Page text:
In my short walk around my property,  I was struck by the absolute beauty of where I live. My collection of images is meditative.  My favorite is the image of the road- something I see every day as I come and go, but don't always stop to look at.  You can actually see the mist created by the falling of the Hoar frost and the reflection of the sun.   It is not the first time I have admired its beauty, but the feelings are different with the passing of the seasons.  Winter is clean here.  There is no mud created by the passing of cars and the addition of salt.  There is no hustle and bustle.  There is just the whisper of the wind, the footprints of the squirrel and the deer, the warm glow of the sunshine and the laughter of my children as they go down the hills on their sled and ice skate on the pond on a warm winter day.  

[email protected] (Kris Fremo) frost winter Sun, 12 Jan 2014 03:43:59 GMT
Winter Garden Well, winter is finally upon us.  Or shall I say, it seems already as if it will never end.   Old man winter has come with a vengeance in Minnesota, and we have probably had more days below zero already in December than all of last winter.  While we Minnesotans are a hardy bunch, I have to admit that I have felt the cold more acutely this season than I did when I was younger.  

With the new year already begun, one of my goals this year is to make more pictures.  I know, you are probably thinking that this is a lame goal for a photographer.  My aim, however, is to make more pictures for my own enjoyment.  Though you might not guess from looking and my blog or Facebook page, I did A LOT of image making this year.  With family and teaching, though, I don't get around to blogging or posting everything that I should.  I almost never pick up the camera just to experiment and make pictures for myself.  I decided I need to make more pictures that don't have people in them.  This is a challenge for me.  I LOVE to photograph people.  I am drawn to this like a moth to a flame.  But I think, for my own growth, I need to find beauty in a wider variety of things.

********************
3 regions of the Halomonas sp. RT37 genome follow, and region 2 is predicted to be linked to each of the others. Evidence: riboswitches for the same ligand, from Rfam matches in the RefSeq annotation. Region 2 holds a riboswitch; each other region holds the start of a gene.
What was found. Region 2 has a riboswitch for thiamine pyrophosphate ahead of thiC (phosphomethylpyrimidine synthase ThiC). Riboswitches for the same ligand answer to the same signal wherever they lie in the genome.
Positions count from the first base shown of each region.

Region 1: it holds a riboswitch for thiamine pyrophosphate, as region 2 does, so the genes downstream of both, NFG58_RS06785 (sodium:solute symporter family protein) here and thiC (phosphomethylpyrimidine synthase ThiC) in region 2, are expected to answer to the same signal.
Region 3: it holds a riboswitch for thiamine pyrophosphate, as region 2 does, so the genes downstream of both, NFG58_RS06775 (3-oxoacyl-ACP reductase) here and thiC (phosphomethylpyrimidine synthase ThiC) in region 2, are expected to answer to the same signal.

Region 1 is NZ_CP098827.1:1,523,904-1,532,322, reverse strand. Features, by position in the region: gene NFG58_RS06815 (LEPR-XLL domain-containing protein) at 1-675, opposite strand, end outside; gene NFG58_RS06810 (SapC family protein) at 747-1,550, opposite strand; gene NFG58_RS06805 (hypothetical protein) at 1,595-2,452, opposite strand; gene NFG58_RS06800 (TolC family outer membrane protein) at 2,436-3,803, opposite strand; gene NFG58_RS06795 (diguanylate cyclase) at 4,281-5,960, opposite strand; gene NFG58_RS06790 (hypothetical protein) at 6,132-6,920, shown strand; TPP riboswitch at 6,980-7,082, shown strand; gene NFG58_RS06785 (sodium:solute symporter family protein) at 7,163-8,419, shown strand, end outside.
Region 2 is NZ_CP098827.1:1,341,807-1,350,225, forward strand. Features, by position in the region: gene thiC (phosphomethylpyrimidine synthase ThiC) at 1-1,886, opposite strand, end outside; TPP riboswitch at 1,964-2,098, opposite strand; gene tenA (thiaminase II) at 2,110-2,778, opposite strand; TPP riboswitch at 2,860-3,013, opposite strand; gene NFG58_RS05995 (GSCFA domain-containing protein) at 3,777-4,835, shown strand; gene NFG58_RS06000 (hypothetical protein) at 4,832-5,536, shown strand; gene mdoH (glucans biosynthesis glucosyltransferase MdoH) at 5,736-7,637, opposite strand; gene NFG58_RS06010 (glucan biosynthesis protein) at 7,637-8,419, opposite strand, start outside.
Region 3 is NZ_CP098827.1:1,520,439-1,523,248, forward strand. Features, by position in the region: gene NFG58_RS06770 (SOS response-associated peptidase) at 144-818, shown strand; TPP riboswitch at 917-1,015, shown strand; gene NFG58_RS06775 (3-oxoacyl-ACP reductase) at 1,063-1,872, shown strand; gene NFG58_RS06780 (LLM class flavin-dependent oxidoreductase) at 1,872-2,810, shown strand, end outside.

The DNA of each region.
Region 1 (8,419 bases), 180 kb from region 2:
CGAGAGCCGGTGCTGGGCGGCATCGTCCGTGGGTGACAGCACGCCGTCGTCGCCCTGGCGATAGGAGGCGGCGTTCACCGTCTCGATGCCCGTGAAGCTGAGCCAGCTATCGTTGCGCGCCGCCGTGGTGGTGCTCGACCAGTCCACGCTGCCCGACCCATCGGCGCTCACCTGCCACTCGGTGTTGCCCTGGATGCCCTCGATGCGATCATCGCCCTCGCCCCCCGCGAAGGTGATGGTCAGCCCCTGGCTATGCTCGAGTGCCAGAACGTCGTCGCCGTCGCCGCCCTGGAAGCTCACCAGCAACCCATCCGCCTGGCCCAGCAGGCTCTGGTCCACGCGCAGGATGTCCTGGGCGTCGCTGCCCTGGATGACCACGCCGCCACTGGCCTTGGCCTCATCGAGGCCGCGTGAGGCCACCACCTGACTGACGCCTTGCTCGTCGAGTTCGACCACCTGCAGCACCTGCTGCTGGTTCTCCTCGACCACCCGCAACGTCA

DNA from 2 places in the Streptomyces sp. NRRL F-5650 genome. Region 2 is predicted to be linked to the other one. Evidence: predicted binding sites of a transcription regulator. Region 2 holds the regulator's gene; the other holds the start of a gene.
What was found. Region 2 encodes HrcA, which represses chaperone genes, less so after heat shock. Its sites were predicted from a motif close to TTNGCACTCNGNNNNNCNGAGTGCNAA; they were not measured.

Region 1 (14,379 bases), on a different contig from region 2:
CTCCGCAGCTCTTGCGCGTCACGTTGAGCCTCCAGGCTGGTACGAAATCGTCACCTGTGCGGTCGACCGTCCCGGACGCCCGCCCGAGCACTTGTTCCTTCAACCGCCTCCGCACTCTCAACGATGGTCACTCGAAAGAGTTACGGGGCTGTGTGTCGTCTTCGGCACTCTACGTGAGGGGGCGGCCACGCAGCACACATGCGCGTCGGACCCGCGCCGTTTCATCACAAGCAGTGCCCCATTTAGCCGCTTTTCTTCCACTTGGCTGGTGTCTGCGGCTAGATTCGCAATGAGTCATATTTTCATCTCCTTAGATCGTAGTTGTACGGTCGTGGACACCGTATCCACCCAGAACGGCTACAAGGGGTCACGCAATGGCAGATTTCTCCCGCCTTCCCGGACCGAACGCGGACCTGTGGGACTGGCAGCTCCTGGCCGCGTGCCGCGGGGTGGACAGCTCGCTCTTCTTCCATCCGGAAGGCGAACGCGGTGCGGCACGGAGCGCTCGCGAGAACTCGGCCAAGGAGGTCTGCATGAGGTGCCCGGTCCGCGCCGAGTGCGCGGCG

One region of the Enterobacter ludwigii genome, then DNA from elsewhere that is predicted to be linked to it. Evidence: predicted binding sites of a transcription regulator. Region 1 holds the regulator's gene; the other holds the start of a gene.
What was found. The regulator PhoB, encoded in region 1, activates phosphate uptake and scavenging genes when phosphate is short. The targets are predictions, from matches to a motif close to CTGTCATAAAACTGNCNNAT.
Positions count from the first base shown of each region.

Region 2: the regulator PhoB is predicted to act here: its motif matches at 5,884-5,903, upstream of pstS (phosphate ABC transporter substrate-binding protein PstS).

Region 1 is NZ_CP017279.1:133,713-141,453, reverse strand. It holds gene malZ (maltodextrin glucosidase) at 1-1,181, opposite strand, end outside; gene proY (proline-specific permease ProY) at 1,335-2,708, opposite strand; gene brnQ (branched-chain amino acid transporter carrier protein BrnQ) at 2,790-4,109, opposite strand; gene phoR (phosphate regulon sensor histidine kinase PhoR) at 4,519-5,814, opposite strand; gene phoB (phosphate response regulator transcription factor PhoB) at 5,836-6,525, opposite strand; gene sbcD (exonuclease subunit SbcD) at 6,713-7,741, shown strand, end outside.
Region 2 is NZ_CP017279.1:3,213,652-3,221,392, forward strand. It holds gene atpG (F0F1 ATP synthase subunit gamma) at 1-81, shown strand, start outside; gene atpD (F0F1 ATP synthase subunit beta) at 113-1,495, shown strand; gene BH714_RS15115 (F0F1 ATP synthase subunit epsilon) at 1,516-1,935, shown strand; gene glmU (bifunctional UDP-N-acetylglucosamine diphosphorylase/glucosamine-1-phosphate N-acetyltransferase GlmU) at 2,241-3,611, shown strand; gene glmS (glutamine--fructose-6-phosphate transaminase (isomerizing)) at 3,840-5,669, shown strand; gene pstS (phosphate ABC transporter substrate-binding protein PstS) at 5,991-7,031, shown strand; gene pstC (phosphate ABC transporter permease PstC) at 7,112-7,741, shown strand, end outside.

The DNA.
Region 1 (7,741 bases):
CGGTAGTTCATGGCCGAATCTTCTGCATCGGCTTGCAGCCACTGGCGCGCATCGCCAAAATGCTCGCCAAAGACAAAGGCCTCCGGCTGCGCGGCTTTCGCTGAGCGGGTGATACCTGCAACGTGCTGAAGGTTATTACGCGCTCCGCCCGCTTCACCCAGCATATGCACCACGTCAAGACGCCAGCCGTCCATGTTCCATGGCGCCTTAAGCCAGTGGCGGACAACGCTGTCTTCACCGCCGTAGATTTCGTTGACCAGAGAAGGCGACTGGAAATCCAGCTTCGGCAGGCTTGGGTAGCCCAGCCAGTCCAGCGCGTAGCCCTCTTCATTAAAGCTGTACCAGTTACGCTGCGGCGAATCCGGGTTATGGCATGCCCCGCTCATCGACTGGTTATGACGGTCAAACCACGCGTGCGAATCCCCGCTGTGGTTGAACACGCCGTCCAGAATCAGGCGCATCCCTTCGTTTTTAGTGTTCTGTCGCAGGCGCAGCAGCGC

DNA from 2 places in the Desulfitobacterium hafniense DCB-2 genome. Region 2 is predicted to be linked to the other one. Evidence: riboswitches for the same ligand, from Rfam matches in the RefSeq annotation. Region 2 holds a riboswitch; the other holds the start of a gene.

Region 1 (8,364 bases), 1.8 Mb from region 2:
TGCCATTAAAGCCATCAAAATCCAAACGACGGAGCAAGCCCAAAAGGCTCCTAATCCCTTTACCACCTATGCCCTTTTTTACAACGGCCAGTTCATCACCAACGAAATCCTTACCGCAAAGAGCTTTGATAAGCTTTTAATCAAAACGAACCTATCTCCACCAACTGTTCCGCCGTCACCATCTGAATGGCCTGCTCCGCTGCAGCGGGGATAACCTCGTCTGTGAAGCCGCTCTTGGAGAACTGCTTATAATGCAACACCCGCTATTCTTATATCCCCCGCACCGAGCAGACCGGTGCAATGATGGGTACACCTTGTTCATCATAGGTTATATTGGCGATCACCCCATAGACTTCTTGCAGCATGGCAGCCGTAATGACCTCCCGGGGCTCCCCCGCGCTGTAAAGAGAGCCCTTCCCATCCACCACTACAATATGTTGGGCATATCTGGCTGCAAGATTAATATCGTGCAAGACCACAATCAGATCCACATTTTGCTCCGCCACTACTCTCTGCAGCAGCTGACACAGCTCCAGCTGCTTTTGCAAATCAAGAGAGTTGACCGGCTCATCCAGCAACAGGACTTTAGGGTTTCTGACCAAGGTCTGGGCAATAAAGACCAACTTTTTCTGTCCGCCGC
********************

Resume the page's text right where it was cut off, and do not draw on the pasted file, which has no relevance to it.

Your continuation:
I have been blessed this year.  I did a lot of business, met a lot of people and made a lot of pictures.  I also bought a new camera and few lenses that I have been coveting for a long time.  It is time to put them to good use.  Today, we got a brief respite from the punishing cold before we are plunged back into the record deep freeze. I chose to dig my way into the garden.  Yes, that is right.  I was snowed out of the garden.  Since I was too busy to cut the plants down at the end of the season this year, they are still standing in all their dilapidated glory.  The Brussels sprouts look particularly interesting and proud in the snow, like a little family of people standing guard over the rest in the garden.  

It was a wonderful opportunity to test my camera in the cold and also to try doing some creative things with the images.  I like the result.  I hope that you enjoy.   It is easy to overlook the beauty as we rush in from the cold, but it is there if we stop to look.  

[email protected] (Kris Fremo) garden winter Sun, 05 Jan 2014 01:47:12 GMT
Doll family session baby, toddler portraiture